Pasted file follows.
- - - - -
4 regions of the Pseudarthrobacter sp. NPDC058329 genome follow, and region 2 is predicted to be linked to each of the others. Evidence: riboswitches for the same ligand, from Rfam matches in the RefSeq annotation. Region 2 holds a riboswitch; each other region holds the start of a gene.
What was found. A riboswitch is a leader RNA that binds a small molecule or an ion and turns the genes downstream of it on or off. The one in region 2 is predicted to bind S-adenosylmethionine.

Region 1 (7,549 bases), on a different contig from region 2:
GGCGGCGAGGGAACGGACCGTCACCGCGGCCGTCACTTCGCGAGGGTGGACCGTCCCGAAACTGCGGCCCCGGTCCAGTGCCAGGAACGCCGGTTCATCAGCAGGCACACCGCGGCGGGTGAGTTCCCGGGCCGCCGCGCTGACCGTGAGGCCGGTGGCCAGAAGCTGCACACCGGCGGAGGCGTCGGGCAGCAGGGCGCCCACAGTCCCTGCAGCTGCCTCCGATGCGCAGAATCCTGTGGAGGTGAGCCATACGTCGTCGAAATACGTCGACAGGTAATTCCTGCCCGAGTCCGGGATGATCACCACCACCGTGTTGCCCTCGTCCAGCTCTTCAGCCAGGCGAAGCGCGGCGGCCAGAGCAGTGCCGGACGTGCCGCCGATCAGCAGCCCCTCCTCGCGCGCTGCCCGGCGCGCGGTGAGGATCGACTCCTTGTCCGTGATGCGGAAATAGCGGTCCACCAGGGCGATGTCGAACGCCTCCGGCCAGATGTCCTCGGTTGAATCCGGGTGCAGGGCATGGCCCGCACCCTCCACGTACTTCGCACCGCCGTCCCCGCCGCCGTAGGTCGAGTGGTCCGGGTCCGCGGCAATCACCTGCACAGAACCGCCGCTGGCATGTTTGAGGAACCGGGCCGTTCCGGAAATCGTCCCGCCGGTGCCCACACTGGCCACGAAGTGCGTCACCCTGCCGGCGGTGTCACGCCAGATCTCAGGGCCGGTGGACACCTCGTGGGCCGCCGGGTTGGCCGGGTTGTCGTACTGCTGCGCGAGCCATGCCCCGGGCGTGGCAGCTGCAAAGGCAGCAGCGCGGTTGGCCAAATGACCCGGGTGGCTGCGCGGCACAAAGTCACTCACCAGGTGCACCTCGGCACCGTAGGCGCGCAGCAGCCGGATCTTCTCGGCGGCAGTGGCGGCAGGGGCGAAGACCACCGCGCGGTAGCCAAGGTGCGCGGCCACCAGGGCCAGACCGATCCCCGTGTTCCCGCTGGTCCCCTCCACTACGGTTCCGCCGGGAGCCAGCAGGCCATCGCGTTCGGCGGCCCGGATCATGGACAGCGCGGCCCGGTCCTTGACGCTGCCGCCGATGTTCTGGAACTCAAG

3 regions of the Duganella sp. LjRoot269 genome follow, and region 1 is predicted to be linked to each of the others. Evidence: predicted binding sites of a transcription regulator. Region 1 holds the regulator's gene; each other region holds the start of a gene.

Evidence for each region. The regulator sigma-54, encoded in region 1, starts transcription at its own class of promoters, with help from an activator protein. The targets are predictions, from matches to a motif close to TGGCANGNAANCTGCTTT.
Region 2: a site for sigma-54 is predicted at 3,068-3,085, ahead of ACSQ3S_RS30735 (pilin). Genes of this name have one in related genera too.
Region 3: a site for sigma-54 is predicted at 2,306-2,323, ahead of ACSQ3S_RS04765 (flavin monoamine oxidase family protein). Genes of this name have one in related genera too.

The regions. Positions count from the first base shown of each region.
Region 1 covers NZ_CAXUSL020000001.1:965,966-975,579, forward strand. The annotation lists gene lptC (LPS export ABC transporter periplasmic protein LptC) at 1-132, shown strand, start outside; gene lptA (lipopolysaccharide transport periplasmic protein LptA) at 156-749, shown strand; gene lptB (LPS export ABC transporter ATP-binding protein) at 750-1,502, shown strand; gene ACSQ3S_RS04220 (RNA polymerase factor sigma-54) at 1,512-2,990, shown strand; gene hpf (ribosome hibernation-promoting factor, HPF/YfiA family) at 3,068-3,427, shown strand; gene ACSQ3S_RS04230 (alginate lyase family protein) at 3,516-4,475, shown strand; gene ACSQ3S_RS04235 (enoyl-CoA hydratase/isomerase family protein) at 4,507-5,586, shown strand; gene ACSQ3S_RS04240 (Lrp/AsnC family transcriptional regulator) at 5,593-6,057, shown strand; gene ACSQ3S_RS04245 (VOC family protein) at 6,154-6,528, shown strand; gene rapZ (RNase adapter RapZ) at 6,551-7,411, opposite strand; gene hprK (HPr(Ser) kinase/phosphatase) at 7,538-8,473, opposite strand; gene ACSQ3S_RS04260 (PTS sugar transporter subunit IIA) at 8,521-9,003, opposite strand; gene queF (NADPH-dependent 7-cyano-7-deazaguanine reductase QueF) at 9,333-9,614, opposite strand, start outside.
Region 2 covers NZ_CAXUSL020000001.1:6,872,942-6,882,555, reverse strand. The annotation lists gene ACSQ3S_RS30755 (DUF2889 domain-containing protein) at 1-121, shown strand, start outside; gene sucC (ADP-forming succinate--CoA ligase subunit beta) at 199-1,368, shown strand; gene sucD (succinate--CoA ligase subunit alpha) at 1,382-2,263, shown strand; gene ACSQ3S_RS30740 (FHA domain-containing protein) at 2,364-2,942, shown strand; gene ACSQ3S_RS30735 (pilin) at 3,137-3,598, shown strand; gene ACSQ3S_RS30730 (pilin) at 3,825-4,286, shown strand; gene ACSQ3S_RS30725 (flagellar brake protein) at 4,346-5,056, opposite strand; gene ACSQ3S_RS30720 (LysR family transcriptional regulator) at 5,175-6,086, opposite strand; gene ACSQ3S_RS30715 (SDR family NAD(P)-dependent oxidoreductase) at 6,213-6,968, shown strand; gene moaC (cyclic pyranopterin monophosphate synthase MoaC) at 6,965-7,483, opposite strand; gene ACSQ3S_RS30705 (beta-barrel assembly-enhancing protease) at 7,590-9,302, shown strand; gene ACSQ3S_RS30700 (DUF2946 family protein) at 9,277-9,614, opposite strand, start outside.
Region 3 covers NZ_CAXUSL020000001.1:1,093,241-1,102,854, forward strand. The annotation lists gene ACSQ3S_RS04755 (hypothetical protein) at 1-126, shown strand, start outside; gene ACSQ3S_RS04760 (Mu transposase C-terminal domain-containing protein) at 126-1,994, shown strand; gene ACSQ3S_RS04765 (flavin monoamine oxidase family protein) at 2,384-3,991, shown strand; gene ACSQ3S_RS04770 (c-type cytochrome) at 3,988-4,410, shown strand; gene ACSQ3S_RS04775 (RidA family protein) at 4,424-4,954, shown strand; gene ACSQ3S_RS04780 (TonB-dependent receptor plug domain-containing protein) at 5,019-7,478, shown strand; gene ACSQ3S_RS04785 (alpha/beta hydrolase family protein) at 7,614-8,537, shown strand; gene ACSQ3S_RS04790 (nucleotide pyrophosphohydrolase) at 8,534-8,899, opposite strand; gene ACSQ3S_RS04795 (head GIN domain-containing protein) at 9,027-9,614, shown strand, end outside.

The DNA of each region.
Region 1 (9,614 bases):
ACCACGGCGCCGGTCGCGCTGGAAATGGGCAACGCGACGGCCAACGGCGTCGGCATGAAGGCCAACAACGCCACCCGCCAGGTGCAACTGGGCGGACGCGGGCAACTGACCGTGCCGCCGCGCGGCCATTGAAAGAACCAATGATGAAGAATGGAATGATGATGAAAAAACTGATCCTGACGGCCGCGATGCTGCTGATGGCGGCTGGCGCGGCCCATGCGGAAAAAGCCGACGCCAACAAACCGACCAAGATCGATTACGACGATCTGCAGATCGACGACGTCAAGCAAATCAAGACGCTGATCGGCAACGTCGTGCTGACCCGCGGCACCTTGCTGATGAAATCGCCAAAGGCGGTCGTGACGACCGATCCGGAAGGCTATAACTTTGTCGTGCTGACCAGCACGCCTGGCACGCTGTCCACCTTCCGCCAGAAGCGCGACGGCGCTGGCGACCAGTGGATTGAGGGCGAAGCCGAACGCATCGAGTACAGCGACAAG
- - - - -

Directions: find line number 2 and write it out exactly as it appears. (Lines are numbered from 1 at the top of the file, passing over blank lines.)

What was found. A riboswitch is a leader RNA that binds a small molecule or an ion and turns the genes downstream of it on or off. The one in region 2 is predicted to bind S-adenosylmethionine.